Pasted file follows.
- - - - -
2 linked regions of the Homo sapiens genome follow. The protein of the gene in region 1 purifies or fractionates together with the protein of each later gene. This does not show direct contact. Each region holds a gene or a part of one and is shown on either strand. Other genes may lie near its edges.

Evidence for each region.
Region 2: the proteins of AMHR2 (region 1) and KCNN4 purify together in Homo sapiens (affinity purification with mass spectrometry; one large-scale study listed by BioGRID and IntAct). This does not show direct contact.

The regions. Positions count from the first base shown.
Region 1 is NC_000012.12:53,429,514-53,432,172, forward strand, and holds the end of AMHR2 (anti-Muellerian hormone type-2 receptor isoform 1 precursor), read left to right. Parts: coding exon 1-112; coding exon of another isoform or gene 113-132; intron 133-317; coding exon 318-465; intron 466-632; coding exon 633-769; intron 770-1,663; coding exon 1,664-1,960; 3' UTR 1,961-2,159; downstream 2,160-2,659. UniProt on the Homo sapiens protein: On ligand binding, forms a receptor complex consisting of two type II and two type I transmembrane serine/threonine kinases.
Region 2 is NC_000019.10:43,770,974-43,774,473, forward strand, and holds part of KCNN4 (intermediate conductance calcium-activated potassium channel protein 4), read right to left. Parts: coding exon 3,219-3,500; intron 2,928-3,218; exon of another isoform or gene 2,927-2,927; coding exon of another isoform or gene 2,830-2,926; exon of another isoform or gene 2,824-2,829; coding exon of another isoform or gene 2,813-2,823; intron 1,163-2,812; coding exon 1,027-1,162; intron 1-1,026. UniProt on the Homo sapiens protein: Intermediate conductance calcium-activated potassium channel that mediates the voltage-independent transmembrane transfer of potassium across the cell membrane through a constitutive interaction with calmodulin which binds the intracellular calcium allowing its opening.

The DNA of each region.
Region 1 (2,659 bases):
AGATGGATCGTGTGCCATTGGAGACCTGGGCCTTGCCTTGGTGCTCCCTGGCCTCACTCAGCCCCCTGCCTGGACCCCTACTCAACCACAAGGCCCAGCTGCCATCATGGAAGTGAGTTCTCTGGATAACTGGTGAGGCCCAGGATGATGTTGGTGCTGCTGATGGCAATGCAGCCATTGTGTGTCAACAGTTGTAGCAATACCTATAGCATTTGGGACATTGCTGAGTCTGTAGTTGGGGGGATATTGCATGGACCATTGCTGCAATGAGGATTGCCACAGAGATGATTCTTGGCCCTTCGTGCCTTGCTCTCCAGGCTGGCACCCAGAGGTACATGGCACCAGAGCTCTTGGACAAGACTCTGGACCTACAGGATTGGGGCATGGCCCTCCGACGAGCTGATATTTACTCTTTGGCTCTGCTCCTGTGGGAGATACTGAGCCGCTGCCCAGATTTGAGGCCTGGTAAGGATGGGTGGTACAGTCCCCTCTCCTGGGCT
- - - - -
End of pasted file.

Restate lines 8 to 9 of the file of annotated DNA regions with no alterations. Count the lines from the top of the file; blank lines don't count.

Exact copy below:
Region 1 (2,659 bases):
AGATGGATCGTGTGCCATTGGAGACCTGGGCCTTGCCTTGGTGCTCCCTGGCCTCACTCAGCCCCCTGCCTGGACCCCTACTCAACCACAAGGCCCAGCTGCCATCATGGAAGTGAGTTCTCTGGATAACTGGTGAGGCCCAGGATGATGTTGGTGCTGCTGATGGCAATGCAGCCATTGTGTGTCAACAGTTGTAGCAATACCTATAGCATTTGGGACATTGCTGAGTCTGTAGTTGGGGGGATATTGCATGGACCATTGCTGCAATGAGGATTGCCACAGAGATGATTCTTGGCCCTTCGTGCCTTGCTCTCCAGGCTGGCACCCAGAGGTACATGGCACCAGAGCTCTTGGACAAGACTCTGGACCTACAGGATTGGGGCATGGCCCTCCGACGAGCTGATATTTACTCTTTGGCTCTGCTCCTGTGGGAGATACTGAGCCGCTGCCCAGATTTGAGGCCTGGTAAGGATGGGTGGTACAGTCCCCTCTCCTGGGCT